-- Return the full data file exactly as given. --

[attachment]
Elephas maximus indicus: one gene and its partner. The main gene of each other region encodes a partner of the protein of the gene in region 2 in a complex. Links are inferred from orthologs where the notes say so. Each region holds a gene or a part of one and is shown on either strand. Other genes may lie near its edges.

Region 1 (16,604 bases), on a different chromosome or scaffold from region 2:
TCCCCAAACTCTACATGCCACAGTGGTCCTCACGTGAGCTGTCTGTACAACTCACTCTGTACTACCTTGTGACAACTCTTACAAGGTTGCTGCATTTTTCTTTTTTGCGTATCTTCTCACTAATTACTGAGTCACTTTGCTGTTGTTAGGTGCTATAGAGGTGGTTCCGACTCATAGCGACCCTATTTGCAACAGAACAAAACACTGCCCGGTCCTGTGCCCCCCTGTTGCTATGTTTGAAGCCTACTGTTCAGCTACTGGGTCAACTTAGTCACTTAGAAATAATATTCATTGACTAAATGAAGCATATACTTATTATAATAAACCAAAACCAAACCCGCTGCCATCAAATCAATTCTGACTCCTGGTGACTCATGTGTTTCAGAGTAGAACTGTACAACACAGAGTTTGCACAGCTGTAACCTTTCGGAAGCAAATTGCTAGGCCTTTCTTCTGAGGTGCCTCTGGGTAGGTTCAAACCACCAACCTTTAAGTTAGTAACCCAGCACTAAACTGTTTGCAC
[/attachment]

Elephas maximus indicus: one gene and its partner. The main gene of each other region encodes a partner of the protein of the gene in region 2 in a complex. Links are inferred from orthologs where the notes say so. Each region holds a gene or a part of one and is shown on either strand. Other genes may lie near its edges.

Region 1 (16,604 bases), on a different chromosome or scaffold from region 2:
TCCCCAAACTCTACATGCCACAGTGGTCCTCACGTGAGCTGTCTGTACAACTCACTCTGTACTACCTTGTGACAACTCTTACAAGGTTGCTGCATTTTTCTTTTTTGCGTATCTTCTCACTAATTACTGAGTCACTTTGCTGTTGTTAGGTGCTATAGAGGTGGTTCCGACTCATAGCGACCCTATTTGCAACAGAACAAAACACTGCCCGGTCCTGTGCCCCCCTGTTGCTATGTTTGAAGCCTACTGTTCAGCTACTGGGTCAACTTAGTCACTTAGAAATAATATTCATTGACTAAATGAAGCATATACTTATTATAATAAACCAAAACCAAACCCGCTGCCATCAAATCAATTCTGACTCCTGGTGACTCATGTGTTTCAGAGTAGAACTGTACAACACAGAGTTTGCACAGCTGTAACCTTTCGGAAGCAAATTGCTAGGCCTTTCTTCTGAGGTGCCTCTGGGTAGGTTCAAACCACCAACCTTTAAGTTAGTAACCCAGCACTAAACTGTTTGCAC